Lunch, a dvar torah (it was Shabbat), and then the second private lecture. This time, I decided to respect the rules and sit out. I took a walk in the forest, which was absolutely beautiful, though quite difficult in heels (I was extremely overdressed! The usual city fashion was omitted here in favor of more casual dress, reminiscent of what we wore in college). I came back and sat with Amir, who explained a lot more about the program. The group grows really close over the year, and Metsudah becomes a very meaningful part of their lives. They do a lot together, and learn a lot about themselves and their communities. Now they have to deal with graduating and leaving. Ilya came out of the lecture room for some tea and joined our conversation. The group was really struggling with separation. Ilya noted as I had that they were surprisingly concrete, especially in their reflections. Later Shy joined us, leaving the students on their own to plan their graduation ceremony and to finalize discussions on their projects and their experiences, and he corroborated this information.

Later in the evening, I had a chance to speak with him one on one and learn a little of his methodology. The timer is a staple of every session. He turns it on so that the students know that this is their time. They can spend it however they want. If they want to leave, they’re free to leave (I had noticed that some students left the second session early and wandered off on their own somewhere). If they want to sleep, they can sleep. Metsudah is of the students, by the students, and for the students. Shy was just there to help them talk through it. He works for a community organizing group and been doing Metsudah in Ukraine for two years now. The results are amazing, he informed me. What I saw was indicative of their attachment to the group and their reluctance to leave.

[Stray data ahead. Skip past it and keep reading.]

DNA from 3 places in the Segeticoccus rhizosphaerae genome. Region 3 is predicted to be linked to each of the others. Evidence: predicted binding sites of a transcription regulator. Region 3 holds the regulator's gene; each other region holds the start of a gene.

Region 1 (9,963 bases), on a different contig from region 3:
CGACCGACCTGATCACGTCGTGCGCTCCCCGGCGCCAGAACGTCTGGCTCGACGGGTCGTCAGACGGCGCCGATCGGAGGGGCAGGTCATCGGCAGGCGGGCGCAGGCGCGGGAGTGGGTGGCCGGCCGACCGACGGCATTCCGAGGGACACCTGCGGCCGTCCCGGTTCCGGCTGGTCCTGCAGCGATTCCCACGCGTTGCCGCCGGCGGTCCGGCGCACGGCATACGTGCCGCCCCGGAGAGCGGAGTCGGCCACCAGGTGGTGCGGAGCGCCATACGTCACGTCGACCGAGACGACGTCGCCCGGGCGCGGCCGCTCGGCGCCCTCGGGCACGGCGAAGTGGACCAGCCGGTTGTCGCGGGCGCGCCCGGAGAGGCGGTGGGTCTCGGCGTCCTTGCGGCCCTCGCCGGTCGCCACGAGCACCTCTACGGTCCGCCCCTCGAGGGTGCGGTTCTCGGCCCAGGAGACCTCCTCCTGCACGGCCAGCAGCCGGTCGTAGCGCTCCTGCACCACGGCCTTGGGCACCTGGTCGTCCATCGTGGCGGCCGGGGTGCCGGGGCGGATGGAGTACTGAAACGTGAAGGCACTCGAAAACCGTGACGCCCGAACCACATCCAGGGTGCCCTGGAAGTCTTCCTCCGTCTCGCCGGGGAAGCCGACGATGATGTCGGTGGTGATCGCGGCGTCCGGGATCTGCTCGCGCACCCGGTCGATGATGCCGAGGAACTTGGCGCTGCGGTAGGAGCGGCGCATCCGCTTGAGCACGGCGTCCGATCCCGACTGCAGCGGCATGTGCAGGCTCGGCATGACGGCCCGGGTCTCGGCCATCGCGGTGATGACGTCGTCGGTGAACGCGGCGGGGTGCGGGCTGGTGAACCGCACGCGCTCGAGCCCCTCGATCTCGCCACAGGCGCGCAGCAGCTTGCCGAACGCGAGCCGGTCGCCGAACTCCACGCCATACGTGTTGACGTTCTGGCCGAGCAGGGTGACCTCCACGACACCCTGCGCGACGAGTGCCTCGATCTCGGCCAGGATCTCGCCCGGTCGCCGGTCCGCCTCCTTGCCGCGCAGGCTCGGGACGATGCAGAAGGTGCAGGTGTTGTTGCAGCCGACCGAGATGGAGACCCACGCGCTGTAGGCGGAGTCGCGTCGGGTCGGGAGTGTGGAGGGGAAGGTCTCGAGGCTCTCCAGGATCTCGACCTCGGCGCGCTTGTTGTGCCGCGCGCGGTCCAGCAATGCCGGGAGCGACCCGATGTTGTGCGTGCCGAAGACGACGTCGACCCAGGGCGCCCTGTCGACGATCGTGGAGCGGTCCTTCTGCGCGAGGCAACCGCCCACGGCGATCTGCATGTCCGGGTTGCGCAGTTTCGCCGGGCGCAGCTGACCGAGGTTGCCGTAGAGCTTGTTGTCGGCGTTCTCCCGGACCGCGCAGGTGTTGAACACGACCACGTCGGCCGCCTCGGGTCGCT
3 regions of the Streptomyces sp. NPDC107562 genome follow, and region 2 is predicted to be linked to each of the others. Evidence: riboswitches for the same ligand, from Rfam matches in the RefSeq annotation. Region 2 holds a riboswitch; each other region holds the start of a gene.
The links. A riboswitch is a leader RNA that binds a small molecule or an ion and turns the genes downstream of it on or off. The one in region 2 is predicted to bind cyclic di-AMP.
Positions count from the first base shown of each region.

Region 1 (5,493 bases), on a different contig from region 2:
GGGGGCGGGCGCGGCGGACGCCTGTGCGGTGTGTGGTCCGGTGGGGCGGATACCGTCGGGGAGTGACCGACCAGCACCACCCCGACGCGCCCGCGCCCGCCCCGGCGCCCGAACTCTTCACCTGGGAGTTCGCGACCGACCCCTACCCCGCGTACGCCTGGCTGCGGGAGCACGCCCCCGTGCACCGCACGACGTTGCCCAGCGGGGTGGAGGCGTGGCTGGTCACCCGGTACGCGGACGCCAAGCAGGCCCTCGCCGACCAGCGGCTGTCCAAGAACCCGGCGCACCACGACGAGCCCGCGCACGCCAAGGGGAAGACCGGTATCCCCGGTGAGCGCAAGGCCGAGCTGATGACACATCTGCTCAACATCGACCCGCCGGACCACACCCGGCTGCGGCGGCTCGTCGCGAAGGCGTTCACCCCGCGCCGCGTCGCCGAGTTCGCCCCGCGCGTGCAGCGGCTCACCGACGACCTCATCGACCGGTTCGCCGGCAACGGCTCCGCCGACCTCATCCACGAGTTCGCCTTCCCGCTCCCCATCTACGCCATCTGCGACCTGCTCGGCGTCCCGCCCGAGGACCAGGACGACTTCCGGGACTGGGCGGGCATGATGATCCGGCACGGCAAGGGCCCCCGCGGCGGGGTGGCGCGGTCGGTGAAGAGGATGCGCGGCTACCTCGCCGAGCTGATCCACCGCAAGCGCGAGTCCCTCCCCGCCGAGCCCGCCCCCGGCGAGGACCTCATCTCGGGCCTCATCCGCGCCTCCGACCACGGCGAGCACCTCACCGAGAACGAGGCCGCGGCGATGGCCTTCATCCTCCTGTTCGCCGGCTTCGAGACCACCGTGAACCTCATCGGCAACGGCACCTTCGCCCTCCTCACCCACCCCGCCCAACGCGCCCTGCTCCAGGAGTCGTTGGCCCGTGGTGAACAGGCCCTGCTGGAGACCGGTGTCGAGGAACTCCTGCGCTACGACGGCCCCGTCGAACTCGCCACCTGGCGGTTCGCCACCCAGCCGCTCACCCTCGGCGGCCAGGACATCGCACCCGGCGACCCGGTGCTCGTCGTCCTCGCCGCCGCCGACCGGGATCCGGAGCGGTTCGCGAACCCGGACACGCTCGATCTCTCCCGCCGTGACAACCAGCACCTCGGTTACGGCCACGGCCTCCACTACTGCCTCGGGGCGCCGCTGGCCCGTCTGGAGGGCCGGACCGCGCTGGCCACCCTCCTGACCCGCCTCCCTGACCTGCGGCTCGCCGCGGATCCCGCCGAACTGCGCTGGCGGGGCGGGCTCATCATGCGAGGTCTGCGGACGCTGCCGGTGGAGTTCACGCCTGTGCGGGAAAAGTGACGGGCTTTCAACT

I truly believe this is true. I knew many of the students there, from Hillel in Dnepropetrovsk, from Do Good, Ukraine! and from Limmud, and they were sharing with me just how bittersweet this graduation was for them.

“It’s hard, you know?” Dasha was telling me. “You really get to love these people, and they become a support for you.”

I got to ask a few of them about their projects they’ll be continuing throughout the next year. Everyone was notably excited to give back to the community in an act of voluntarism, a testament to Metsudah in itself, since most people in Ukraine don’t even understand the word “volunteer.” One project that was particularly interesting was a film club that would create English subtitles for Russian or Ukrainian films, or would subtitle American films as a tool to teach English, as well as teach film and culture.

After the directors emceed the commencement that night, the students had their own graduation ceremony, as well. They performed some skits with inside jokes from the previous year and showed two movies that some of the students (including Grisha) had filmed and edited. I saw them throughout the year at work and at play, and I was really impressed by how close the group really appeared to be. Another set of skits followed the movies, and then a disco (ie: party). I actually missed the disco, because I and a few of the Hillel kids left early to go drinking back in the hotel rooms. It was a good night.

I left early the next morning, and although I really wasn’t so keen on leaving at 6:30 in the a.m., I was very glad not to witness/interfere with the actual goodbyes. Having been on public service trips that lasted only one week, I experienced, to a much smaller degree, just how close a bond is formed and how powerful an experience this kind of study can be. I can only imagine what they were going through.

I arrived home with more than enough time to groggily teach Sunday school, and although I was working with the kids, my mind was still in Lecnoy. I was very impressed with Metsudah. Very impressed. I don’t think this blog has properly expressed the professional level of work produced and great degree of social consciousness it has fostered. It really does mould young leaders, which is very much what eastern Ukraine needs. It is worth every penny of the precious JDC budget.